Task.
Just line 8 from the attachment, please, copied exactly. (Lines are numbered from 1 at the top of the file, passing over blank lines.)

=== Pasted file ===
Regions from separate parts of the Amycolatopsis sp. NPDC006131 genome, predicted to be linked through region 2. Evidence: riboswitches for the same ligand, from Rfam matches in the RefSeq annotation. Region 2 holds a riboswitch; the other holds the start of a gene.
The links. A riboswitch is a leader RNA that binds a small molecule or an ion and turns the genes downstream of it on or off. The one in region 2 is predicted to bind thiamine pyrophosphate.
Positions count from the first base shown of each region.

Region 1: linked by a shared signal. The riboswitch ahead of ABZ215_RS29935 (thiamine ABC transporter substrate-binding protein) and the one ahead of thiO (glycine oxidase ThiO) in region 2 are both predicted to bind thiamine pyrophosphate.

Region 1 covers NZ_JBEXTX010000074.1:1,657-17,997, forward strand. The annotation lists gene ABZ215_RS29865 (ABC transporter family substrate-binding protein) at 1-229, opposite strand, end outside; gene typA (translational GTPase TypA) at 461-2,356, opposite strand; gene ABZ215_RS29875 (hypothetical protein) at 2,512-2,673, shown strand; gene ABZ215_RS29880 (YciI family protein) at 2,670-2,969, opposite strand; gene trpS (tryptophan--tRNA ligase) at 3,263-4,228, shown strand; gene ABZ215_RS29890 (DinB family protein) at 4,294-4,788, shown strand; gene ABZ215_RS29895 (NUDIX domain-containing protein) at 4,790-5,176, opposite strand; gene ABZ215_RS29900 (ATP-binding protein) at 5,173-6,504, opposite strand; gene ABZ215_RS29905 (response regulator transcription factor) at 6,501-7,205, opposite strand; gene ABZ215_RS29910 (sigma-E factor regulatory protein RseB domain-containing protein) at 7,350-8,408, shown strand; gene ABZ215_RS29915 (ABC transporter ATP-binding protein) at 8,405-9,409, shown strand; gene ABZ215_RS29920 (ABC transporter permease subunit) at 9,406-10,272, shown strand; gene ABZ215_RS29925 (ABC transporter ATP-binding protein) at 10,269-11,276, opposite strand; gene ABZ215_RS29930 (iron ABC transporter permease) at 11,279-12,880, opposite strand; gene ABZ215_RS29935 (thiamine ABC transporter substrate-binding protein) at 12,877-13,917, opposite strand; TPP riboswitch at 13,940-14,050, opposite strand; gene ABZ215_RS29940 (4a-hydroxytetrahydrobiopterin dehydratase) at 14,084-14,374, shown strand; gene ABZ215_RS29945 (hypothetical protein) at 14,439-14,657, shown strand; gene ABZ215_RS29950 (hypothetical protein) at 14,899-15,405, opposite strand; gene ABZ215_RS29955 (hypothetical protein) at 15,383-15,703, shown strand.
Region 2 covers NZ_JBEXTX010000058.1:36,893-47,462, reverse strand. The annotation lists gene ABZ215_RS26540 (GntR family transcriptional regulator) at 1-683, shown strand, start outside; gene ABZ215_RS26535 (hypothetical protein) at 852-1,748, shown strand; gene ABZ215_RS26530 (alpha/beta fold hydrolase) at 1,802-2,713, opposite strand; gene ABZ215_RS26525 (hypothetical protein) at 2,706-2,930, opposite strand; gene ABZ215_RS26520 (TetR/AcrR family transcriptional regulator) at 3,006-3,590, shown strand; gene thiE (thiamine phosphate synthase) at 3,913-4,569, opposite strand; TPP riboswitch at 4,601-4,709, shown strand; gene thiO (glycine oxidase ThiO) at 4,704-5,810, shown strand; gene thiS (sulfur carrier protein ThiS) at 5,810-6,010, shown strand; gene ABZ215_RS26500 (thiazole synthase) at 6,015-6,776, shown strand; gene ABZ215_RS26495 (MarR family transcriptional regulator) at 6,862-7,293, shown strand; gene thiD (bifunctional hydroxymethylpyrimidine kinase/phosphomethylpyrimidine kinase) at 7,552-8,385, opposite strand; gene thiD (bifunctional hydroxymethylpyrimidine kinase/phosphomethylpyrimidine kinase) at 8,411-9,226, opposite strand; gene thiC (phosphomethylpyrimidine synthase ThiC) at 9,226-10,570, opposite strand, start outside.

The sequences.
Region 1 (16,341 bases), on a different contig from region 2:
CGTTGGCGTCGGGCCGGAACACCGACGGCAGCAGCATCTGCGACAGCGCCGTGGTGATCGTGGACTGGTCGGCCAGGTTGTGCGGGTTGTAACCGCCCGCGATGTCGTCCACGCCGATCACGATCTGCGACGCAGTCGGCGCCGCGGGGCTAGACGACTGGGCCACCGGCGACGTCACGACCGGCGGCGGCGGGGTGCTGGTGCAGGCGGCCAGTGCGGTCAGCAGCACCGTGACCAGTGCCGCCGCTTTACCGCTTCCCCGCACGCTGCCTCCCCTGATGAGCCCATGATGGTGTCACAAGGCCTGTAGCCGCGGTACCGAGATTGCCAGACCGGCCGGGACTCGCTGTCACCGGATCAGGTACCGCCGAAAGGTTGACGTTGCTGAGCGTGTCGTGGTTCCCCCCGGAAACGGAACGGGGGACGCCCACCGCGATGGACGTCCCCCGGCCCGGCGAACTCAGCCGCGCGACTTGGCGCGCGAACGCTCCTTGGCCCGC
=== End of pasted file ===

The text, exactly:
Region 1 (16,341 bases), on a different contig from region 2: